According to the historians of Skopje the national awakening of the "Macedonian people" started in the first decades of the 19th c. and culminated at the end of the century in the establishment of the Internal Macedonian Revolutionary Organization (IMRO) in 1893 (which in reality was a bulgarian organisation) and in the armed struggle at the beginning of the 20th c. At that time the Slav-Macedonians were engaged in fights "on several fronts", not only against Greeks, Bulgarians, Serbs and their respective neighbouring states, but also against the Ottoman empire and its social system. This struggle was aimed at the creation of an independent Macedonian state, but was uncussessful then. Only in 1944 was part of Macedonia liberated, becoming an autonomous republic within the framework of the Yugoslav Federation32.
This outlines the scheme which the historians of Skopje put forward. I have considered it essential to hightlight it so that the distortion of History, tha falsification and fabrication of historical data should become obvious.
1. The institutional firman included a controversial stipulation; that in the future, other provinces of the vilayets of Monastir and Thessaloniki could also be placed under the jurisdiction of the Exarchate, if all the inhabitants or at least two-thirds requested it. This clause, as a matter of course, later caused much friction between Greeks and Bulgarians, as well as armed interventions by the Bulgarians, because the clause became an instrument of political propaganda: For the establishment of the Bulgarian Exarchate and its repercussions, see Maria Nystazopoulou-Pelekidou: Οι Βαλκανικοί Λαοί. Από τήν τουρκική κατάκτηση στήν εθνική αποκατάσταση, 14ος-19ος αι.2 (= The Balkan Peoples. From the Turkish Conquest to the National Emancipation, 14th-19th c.) (Thessaloniki, 1991), pp.213-222.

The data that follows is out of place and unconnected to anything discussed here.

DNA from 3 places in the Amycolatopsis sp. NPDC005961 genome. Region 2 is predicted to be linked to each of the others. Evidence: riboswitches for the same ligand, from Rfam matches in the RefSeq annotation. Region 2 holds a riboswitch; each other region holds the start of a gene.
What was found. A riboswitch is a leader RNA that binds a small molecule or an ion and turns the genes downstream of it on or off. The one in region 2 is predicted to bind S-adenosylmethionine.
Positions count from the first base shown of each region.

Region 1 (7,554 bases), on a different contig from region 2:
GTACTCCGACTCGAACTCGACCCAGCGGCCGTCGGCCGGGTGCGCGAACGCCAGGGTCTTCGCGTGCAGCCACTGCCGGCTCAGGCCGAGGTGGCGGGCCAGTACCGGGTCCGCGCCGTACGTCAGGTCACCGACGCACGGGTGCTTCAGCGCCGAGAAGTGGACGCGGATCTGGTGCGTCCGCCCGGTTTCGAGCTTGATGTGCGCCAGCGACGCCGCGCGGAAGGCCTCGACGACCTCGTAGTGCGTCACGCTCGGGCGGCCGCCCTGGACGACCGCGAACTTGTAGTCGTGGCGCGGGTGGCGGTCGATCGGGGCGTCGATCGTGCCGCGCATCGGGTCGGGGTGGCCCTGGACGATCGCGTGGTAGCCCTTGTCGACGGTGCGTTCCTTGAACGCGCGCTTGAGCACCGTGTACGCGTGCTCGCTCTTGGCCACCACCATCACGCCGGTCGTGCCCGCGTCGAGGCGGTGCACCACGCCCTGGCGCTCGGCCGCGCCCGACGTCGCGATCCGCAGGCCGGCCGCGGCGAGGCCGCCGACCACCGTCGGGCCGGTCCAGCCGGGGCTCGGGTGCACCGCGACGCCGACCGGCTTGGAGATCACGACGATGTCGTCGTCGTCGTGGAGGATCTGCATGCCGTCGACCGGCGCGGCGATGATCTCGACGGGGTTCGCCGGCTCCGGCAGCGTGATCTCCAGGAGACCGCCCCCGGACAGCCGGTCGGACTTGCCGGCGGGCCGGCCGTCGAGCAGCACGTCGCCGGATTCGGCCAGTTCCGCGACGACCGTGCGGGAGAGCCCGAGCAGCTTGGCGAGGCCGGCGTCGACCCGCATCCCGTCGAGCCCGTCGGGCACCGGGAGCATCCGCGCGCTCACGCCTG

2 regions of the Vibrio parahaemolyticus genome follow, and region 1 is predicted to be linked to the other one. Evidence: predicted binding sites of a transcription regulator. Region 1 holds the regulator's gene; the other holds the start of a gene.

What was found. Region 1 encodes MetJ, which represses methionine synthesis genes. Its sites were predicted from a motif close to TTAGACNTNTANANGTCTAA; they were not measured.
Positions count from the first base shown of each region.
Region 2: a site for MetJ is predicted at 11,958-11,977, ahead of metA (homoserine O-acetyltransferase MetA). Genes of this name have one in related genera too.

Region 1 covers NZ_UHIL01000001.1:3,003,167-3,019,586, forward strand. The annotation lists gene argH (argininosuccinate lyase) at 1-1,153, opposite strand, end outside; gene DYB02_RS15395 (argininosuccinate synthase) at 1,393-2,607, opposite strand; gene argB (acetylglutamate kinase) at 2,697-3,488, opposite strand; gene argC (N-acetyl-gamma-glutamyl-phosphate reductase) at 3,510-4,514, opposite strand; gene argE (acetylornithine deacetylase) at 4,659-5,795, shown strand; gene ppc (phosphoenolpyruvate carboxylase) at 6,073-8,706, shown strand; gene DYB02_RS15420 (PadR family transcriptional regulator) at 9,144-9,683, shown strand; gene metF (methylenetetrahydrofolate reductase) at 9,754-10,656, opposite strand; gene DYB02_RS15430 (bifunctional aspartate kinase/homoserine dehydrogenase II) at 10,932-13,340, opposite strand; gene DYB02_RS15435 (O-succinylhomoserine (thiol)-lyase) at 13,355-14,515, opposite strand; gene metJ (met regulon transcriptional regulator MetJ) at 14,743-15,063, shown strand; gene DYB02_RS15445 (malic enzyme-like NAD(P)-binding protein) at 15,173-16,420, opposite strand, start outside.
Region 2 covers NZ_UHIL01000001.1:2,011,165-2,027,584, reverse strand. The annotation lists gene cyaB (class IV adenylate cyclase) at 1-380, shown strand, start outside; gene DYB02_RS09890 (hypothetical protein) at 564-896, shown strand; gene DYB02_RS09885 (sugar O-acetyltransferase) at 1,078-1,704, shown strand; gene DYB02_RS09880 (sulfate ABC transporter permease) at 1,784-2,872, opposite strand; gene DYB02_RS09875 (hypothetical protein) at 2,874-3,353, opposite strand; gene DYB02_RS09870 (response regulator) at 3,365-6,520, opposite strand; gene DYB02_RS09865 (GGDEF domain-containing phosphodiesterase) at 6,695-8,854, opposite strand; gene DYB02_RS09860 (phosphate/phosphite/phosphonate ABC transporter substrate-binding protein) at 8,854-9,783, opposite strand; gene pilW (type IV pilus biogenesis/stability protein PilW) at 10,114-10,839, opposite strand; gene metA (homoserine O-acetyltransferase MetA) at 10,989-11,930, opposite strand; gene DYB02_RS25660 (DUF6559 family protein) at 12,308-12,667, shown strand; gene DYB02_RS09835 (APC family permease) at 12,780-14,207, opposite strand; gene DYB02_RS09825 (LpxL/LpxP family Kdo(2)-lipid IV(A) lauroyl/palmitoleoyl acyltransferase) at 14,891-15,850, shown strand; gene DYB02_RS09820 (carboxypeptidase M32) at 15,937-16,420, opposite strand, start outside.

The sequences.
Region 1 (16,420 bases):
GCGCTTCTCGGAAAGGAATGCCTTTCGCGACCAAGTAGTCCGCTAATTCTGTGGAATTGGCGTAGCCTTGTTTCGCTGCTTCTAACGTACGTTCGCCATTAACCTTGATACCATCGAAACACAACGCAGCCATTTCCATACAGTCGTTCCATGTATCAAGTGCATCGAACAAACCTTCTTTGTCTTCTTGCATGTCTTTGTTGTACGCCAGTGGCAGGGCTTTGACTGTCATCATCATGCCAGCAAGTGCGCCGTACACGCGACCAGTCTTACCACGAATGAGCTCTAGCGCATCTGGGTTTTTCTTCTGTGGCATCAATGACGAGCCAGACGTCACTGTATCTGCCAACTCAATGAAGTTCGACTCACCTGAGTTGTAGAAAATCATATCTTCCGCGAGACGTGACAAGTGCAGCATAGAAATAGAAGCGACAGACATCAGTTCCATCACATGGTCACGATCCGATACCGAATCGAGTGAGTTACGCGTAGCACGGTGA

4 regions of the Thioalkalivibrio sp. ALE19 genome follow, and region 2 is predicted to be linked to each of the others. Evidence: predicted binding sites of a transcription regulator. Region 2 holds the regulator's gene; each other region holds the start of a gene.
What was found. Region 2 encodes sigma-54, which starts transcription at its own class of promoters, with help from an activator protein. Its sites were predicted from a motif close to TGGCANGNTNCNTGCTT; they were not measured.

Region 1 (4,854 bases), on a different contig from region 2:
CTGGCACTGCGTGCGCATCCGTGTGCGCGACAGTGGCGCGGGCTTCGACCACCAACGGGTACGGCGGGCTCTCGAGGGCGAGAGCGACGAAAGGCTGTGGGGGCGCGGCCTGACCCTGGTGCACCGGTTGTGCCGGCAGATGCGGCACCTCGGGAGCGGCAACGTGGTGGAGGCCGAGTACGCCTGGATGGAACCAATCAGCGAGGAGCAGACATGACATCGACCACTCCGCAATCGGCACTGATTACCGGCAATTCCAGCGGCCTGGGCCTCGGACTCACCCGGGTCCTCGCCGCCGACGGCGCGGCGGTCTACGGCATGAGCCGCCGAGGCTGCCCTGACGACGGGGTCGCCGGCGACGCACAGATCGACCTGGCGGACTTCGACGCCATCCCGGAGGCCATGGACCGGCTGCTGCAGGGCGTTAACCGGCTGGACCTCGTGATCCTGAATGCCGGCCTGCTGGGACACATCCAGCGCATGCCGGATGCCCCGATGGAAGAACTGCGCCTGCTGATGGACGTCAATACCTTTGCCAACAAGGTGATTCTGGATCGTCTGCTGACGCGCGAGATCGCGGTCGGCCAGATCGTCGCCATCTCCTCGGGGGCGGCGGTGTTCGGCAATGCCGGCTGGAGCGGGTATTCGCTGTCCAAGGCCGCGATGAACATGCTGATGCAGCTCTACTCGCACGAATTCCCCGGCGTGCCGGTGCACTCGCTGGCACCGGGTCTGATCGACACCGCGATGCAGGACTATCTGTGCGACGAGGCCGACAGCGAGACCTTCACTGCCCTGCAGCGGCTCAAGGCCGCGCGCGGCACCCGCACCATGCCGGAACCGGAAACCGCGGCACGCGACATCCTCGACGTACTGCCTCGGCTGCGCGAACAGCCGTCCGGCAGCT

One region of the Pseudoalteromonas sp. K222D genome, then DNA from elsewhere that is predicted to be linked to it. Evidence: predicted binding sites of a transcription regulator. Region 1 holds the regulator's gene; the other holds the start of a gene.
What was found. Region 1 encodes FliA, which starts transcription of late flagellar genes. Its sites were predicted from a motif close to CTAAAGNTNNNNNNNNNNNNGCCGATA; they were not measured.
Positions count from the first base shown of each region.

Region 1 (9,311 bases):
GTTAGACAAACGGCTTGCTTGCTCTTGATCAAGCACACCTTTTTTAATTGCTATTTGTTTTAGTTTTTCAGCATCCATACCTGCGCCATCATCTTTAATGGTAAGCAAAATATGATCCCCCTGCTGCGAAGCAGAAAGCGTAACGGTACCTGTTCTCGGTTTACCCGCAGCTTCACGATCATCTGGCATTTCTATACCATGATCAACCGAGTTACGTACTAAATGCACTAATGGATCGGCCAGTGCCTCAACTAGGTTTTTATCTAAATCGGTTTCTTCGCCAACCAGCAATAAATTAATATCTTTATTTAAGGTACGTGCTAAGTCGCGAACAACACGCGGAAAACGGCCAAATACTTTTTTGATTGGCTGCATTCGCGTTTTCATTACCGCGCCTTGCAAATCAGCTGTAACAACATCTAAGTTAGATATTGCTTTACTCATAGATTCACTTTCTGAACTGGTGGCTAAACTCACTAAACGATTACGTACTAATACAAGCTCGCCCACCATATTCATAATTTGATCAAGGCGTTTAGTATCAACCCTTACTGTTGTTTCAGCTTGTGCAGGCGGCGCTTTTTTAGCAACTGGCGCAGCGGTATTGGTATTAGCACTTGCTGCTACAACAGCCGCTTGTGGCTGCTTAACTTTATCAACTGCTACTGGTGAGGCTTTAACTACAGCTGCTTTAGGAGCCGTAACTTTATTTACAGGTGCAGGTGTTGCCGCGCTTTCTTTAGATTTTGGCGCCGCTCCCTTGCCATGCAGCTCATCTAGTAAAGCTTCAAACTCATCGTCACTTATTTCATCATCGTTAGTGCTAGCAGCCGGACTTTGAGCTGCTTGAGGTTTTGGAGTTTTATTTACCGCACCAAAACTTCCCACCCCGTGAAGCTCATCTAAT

2. Re the Treaty of San Stefano, the Treaty of Berlin and their repercussions, see among others M. Laskaris, Τό Ανατολικόν Zήτημα 1800-1923 (= The Eastern Question, 1800-1923) (Thessaloniki, 1948), pp. 291-300. Maria Nystazopoulou-Pelekidou, The Balkan Peoples, op. cit., pp. 262-272.
3. Ibid., p.287.
4. I note selectively: N. Vlachos, Τό Μακεδονικόν ως φάσις τού Ανατολικού Zητήματος, 1878-1908 (= The Macedonian Question as a Phase of the Eastern Question, 1878-1908) (Athens, 1953). L. S. Stavrianos, Balkan Federation. A History of the Movement toward Blkn Unity in Modern Times (Hamden-Connecticut, 1964), and mainly ch.g "Macedonia versus Balkan Unity, 1878-1902", pp. 123-151, with the bibliography. D. Djordjevic, Revolutions nationales des peuples Balkaniques, 1803-1914 (Belgrade, 1965); in particular for Macedonia, see pp. 105-109, 146-150, 166-175, 194 et sq. D. Dakin, The Greek Struggle in Macedonia, 1897-1913 (Thessaloniki, 1966). K. Vacalopoulos, Ο βόρειος Ελληνισμός κατά τήν πρώιμη φάση του Μακεδονικού Αγώνα, 1878-1894 (= Northern Hellenism During the Early Phase of the Macedonian Struggle, 1878-1894) (Thessaloniki, 1983). Idem, Νεώτερη Ιστορία τής Μακεδονίας, 1830-1912 (= Modern History of Macedonia, 1830-1912) (Thessaloniki, 1986). N. Martis, Η πλαστογράφηση τής Ιστορίας τ\;ς Μακεδονίας (= The Falsification of the History of Macedonia) (Athens, 1983) and, below, the notes 93 and 94. See also the related publications of the Society for Macedonian Studies, the publications of the Institute of Balkan Studies, and the articles in the journals Makedonika [= Μακεδονικά] and Balkan Studies. The related Bulgarian and Yugoslav bibliography is most extensive: Specifically see the presentations, book reviews and translations in the bibliographical publications of the Isntitute of Balkan Studies and in the journal Balkan Studies.